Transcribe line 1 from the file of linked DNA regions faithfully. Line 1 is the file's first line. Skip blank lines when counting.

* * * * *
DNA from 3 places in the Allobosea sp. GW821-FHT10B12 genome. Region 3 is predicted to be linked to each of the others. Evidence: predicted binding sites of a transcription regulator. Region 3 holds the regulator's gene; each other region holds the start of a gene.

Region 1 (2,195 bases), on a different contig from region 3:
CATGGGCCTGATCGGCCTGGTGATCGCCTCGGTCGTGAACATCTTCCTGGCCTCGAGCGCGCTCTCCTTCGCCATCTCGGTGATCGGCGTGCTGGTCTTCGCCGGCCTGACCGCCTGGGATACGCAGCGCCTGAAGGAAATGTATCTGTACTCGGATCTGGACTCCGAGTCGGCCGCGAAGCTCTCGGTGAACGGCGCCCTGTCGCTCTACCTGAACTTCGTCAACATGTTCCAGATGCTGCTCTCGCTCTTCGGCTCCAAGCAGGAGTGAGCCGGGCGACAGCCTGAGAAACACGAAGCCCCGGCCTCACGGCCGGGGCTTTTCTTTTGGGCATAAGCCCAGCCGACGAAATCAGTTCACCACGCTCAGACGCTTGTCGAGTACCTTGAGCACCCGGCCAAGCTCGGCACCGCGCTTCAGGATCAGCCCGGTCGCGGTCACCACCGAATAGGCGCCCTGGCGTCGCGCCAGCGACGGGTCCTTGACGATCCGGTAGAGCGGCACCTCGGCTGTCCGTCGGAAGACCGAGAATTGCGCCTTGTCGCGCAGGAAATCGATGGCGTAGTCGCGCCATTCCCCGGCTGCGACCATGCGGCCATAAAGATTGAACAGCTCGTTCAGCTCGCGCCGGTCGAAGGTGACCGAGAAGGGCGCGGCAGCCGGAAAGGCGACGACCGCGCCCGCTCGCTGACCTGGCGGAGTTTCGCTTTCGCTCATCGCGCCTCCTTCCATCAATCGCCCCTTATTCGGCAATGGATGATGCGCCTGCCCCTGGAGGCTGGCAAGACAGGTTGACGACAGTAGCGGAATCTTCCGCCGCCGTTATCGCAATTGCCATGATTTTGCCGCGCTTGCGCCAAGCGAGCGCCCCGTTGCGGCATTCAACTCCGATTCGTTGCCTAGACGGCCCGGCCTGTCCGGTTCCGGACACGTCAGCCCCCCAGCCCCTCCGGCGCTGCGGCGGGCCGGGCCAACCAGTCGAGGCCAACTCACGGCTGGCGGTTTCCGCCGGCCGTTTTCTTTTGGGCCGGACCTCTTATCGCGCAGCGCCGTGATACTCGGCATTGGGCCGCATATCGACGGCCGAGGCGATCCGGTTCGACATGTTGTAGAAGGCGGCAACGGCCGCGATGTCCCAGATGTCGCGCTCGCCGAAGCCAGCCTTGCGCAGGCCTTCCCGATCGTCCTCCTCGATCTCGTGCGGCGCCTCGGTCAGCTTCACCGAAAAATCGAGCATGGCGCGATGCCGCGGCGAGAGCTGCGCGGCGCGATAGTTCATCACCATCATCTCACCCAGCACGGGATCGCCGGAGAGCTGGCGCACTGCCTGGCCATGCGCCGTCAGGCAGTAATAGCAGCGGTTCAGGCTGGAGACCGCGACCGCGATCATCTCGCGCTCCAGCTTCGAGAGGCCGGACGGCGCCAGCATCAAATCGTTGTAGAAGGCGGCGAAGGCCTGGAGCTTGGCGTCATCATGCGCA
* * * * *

DNA from 3 places in the Allobosea sp. GW821-FHT10B12 genome. Region 3 is predicted to be linked to each of the others. Evidence: predicted binding sites of a transcription regulator. Region 3 holds the regulator's gene; each other region holds the start of a gene.